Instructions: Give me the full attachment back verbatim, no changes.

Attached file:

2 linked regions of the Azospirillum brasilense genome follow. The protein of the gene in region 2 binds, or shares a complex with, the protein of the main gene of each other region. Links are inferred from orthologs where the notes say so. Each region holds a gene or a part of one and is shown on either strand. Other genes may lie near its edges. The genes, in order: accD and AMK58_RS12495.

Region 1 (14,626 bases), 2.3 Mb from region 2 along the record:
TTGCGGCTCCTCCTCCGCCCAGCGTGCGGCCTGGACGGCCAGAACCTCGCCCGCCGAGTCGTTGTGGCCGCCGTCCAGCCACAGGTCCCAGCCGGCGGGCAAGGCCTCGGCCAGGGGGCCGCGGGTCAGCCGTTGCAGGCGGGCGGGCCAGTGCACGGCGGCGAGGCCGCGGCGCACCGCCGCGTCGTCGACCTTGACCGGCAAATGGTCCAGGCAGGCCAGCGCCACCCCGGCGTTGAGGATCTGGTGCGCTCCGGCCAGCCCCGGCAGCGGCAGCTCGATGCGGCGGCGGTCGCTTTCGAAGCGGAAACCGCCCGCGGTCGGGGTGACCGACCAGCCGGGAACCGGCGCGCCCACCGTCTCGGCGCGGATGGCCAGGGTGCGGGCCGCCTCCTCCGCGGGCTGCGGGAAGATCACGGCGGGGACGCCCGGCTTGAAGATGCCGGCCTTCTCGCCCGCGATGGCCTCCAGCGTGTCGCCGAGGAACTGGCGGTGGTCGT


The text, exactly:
2 linked regions of the Azospirillum brasilense genome follow. The protein of the gene in region 2 binds, or shares a complex with, the protein of the main gene of each other region. Links are inferred from orthologs where the notes say so. Each region holds a gene or a part of one and is shown on either strand. Other genes may lie near its edges. The genes, in order: accD and AMK58_RS12495.

Region 1 (14,626 bases), 2.3 Mb from region 2 along the record:
TTGCGGCTCCTCCTCCGCCCAGCGTGCGGCCTGGACGGCCAGAACCTCGCCCGCCGAGTCGTTGTGGCCGCCGTCCAGCCACAGGTCCCAGCCGGCGGGCAAGGCCTCGGCCAGGGGGCCGCGGGTCAGCCGTTGCAGGCGGGCGGGCCAGTGCACGGCGGCGAGGCCGCGGCGCACCGCCGCGTCGTCGACCTTGACCGGCAAATGGTCCAGGCAGGCCAGCGCCACCCCGGCGTTGAGGATCTGGTGCGCTCCGGCCAGCCCCGGCAGCGGCAGCTCGATGCGGCGGCGGTCGCTTTCGAAGCGGAAACCGCCCGCGGTCGGGGTGACCGACCAGCCGGGAACCGGCGCGCCCACCGTCTCGGCGCGGATGGCCAGGGTGCGGGCCGCCTCCTCCGCGGGCTGCGGGAAGATCACGGCGGGGACGCCCGGCTTGAAGATGCCGGCCTTCTCGCCCGCGATGGCCTCCAGCGTGTCGCCGAGGAACTGGCGGTGGTCGT